Industrial advances have been associated with large-scale changes in the human gut microbiome and a higher incidence of complex human diseases. Rewilding the human gut microbiome by transplanting the whole gut microbial community from donors in nonindustrial societies may result in a dramatic mismatch between our industrial environment/lifestyles and the ancestral microbiome.
Emerging studies suggest that stool banking and autologous fecal microbiota transplantation (FMT), using the recipients’ own stool samples collected at a younger age when they are disease-free, may be a better – or at least an alternative – solution. This leads to the idea of rejuvenating the human gut microbiome.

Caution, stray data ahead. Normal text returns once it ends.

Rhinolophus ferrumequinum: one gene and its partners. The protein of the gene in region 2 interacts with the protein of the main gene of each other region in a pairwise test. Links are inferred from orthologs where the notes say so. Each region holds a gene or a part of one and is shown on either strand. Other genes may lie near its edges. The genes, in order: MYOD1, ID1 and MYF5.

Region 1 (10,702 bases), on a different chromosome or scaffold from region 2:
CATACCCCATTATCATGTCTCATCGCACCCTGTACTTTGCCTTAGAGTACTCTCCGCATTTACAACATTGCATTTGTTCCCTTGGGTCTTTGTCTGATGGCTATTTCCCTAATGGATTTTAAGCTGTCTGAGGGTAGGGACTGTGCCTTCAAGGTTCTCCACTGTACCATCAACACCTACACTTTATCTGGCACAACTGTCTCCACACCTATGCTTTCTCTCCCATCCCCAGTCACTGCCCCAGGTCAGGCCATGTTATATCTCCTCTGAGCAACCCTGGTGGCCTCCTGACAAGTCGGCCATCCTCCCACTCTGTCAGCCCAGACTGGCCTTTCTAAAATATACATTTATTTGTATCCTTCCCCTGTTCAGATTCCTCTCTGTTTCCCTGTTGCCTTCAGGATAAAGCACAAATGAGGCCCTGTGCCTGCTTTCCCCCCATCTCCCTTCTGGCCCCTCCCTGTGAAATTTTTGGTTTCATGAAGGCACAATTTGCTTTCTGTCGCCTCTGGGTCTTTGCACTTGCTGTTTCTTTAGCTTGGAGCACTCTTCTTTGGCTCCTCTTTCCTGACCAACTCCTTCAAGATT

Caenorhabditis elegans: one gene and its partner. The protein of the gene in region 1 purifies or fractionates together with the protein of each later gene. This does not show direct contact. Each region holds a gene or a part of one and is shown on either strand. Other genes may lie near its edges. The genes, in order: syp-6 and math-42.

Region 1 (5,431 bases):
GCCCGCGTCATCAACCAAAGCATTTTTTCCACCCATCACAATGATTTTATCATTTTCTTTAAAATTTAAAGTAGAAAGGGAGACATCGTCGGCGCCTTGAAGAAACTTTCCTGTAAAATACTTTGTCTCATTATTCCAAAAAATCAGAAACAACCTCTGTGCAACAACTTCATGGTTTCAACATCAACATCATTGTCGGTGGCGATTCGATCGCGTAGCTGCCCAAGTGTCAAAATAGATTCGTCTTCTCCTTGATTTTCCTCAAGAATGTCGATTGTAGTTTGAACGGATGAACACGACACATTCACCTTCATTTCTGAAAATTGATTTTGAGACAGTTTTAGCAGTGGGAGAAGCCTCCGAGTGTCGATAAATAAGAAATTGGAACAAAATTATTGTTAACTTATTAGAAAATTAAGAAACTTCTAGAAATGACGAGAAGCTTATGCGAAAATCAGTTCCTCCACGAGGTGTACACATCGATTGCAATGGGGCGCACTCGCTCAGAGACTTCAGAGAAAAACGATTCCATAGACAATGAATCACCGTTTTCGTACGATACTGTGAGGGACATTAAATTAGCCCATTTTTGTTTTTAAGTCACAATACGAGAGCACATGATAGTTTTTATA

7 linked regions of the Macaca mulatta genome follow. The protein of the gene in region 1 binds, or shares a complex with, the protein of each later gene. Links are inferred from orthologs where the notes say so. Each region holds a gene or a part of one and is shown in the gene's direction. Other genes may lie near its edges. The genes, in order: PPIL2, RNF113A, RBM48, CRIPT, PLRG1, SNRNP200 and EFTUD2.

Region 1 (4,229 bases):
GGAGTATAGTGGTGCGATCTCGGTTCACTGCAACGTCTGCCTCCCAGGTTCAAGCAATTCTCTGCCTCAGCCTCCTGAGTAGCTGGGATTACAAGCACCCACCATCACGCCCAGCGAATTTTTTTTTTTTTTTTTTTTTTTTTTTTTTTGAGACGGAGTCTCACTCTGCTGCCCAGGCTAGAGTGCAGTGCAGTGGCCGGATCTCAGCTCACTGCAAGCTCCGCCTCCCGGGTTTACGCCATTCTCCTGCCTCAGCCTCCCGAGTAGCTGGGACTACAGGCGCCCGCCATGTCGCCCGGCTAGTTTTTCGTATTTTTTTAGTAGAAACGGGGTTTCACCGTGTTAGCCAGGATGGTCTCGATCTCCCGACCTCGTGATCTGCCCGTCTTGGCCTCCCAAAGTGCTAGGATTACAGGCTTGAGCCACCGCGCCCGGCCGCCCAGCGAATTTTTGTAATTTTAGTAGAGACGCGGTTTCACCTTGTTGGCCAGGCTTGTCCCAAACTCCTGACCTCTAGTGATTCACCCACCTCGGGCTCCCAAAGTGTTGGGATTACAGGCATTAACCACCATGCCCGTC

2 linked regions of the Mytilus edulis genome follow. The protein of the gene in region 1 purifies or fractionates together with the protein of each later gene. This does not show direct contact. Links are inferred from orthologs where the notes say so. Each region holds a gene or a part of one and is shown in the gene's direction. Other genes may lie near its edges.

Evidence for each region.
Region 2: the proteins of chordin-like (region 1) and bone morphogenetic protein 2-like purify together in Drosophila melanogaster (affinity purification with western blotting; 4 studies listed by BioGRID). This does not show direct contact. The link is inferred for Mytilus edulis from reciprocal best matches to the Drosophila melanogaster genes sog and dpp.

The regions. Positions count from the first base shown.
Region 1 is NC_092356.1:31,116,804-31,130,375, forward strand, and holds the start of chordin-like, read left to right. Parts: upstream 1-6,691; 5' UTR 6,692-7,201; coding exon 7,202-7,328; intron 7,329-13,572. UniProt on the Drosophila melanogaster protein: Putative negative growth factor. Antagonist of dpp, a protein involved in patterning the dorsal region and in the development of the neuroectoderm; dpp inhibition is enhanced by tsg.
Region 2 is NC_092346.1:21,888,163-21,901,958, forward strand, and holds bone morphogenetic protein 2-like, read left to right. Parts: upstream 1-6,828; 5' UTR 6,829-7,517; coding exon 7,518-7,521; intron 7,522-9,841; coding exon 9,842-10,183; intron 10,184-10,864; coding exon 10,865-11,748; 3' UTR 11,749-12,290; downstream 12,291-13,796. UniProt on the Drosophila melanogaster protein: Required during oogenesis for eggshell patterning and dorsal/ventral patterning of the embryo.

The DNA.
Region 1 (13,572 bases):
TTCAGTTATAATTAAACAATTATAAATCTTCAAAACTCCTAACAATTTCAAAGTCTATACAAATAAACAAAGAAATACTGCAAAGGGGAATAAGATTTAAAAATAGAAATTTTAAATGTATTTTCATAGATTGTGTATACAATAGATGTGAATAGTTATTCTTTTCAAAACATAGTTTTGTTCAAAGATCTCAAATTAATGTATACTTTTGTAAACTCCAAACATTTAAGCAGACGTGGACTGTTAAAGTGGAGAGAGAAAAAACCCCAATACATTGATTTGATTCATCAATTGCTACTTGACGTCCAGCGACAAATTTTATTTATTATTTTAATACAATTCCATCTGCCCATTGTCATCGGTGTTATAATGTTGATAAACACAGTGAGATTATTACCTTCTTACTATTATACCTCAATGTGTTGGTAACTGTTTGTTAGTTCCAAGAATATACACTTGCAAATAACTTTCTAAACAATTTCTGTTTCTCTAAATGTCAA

The conceptual similarity between stool banking for autologous FMT and cord blood banking for an autologous transplant implies the potential for rejuvenating the human gut microbiome.
Read this article that discusses the motivation, applications, feasibility, and challenges of this solution.